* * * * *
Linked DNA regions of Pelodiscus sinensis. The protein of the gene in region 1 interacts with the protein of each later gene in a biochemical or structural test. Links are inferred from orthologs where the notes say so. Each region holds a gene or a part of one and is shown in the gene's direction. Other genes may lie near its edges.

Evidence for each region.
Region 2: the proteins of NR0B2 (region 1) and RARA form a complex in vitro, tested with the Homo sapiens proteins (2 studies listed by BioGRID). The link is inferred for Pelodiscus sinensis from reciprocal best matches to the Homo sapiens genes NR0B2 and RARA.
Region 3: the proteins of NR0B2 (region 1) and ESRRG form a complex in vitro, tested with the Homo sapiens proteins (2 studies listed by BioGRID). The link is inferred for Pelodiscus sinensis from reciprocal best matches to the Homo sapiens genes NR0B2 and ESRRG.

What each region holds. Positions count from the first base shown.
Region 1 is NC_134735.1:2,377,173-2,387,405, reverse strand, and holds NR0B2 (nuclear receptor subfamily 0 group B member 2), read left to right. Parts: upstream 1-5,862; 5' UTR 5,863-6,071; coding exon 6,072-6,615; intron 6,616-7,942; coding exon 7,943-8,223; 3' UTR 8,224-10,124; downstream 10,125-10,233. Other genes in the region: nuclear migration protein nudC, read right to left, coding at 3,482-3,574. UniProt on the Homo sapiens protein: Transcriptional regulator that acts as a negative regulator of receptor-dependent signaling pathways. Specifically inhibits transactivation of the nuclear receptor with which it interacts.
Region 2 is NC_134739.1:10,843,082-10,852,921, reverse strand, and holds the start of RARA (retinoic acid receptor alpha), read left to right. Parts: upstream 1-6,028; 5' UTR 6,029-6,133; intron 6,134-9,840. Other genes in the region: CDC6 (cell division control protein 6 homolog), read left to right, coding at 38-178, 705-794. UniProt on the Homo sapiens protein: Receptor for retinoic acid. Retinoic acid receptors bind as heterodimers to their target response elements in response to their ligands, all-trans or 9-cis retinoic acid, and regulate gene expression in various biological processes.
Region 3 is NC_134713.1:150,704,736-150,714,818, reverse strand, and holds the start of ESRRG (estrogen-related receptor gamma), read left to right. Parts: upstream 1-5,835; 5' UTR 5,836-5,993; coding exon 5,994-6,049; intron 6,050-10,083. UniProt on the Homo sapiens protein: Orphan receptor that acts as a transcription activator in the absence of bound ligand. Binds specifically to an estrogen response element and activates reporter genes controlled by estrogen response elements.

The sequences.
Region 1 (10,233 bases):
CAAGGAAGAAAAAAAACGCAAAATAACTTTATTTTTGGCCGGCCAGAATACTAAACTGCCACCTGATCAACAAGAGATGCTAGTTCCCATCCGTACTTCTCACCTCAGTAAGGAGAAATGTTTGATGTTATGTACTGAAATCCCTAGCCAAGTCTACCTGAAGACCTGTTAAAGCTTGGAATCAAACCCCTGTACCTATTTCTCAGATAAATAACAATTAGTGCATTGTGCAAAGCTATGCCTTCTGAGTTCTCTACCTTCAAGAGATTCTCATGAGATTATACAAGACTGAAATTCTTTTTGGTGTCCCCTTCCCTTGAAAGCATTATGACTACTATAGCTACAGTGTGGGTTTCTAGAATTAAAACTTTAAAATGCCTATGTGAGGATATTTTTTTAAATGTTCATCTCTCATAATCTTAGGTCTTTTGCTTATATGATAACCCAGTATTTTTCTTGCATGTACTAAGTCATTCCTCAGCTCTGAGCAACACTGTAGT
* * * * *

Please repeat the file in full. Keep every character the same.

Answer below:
Linked DNA regions of Pelodiscus sinensis. The protein of the gene in region 1 interacts with the protein of each later gene in a biochemical or structural test. Links are inferred from orthologs where the notes say so. Each region holds a gene or a part of one and is shown in the gene's direction. Other genes may lie near its edges.

Evidence for each region.
Region 2: the proteins of NR0B2 (region 1) and RARA form a complex in vitro, tested with the Homo sapiens proteins (2 studies listed by BioGRID). The link is inferred for Pelodiscus sinensis from reciprocal best matches to the Homo sapiens genes NR0B2 and RARA.
Region 3: the proteins of NR0B2 (region 1) and ESRRG form a complex in vitro, tested with the Homo sapiens proteins (2 studies listed by BioGRID). The link is inferred for Pelodiscus sinensis from reciprocal best matches to the Homo sapiens genes NR0B2 and ESRRG.

What each region holds. Positions count from the first base shown.
Region 1 is NC_134735.1:2,377,173-2,387,405, reverse strand, and holds NR0B2 (nuclear receptor subfamily 0 group B member 2), read left to right. Parts: upstream 1-5,862; 5' UTR 5,863-6,071; coding exon 6,072-6,615; intron 6,616-7,942; coding exon 7,943-8,223; 3' UTR 8,224-10,124; downstream 10,125-10,233. Other genes in the region: nuclear migration protein nudC, read right to left, coding at 3,482-3,574. UniProt on the Homo sapiens protein: Transcriptional regulator that acts as a negative regulator of receptor-dependent signaling pathways. Specifically inhibits transactivation of the nuclear receptor with which it interacts.
Region 2 is NC_134739.1:10,843,082-10,852,921, reverse strand, and holds the start of RARA (retinoic acid receptor alpha), read left to right. Parts: upstream 1-6,028; 5' UTR 6,029-6,133; intron 6,134-9,840. Other genes in the region: CDC6 (cell division control protein 6 homolog), read left to right, coding at 38-178, 705-794. UniProt on the Homo sapiens protein: Receptor for retinoic acid. Retinoic acid receptors bind as heterodimers to their target response elements in response to their ligands, all-trans or 9-cis retinoic acid, and regulate gene expression in various biological processes.
Region 3 is NC_134713.1:150,704,736-150,714,818, reverse strand, and holds the start of ESRRG (estrogen-related receptor gamma), read left to right. Parts: upstream 1-5,835; 5' UTR 5,836-5,993; coding exon 5,994-6,049; intron 6,050-10,083. UniProt on the Homo sapiens protein: Orphan receptor that acts as a transcription activator in the absence of bound ligand. Binds specifically to an estrogen response element and activates reporter genes controlled by estrogen response elements.

The sequences.
Region 1 (10,233 bases):
CAAGGAAGAAAAAAAACGCAAAATAACTTTATTTTTGGCCGGCCAGAATACTAAACTGCCACCTGATCAACAAGAGATGCTAGTTCCCATCCGTACTTCTCACCTCAGTAAGGAGAAATGTTTGATGTTATGTACTGAAATCCCTAGCCAAGTCTACCTGAAGACCTGTTAAAGCTTGGAATCAAACCCCTGTACCTATTTCTCAGATAAATAACAATTAGTGCATTGTGCAAAGCTATGCCTTCTGAGTTCTCTACCTTCAAGAGATTCTCATGAGATTATACAAGACTGAAATTCTTTTTGGTGTCCCCTTCCCTTGAAAGCATTATGACTACTATAGCTACAGTGTGGGTTTCTAGAATTAAAACTTTAAAATGCCTATGTGAGGATATTTTTTTAAATGTTCATCTCTCATAATCTTAGGTCTTTTGCTTATATGATAACCCAGTATTTTTCTTGCATGTACTAAGTCATTCCTCAGCTCTGAGCAACACTGTAGT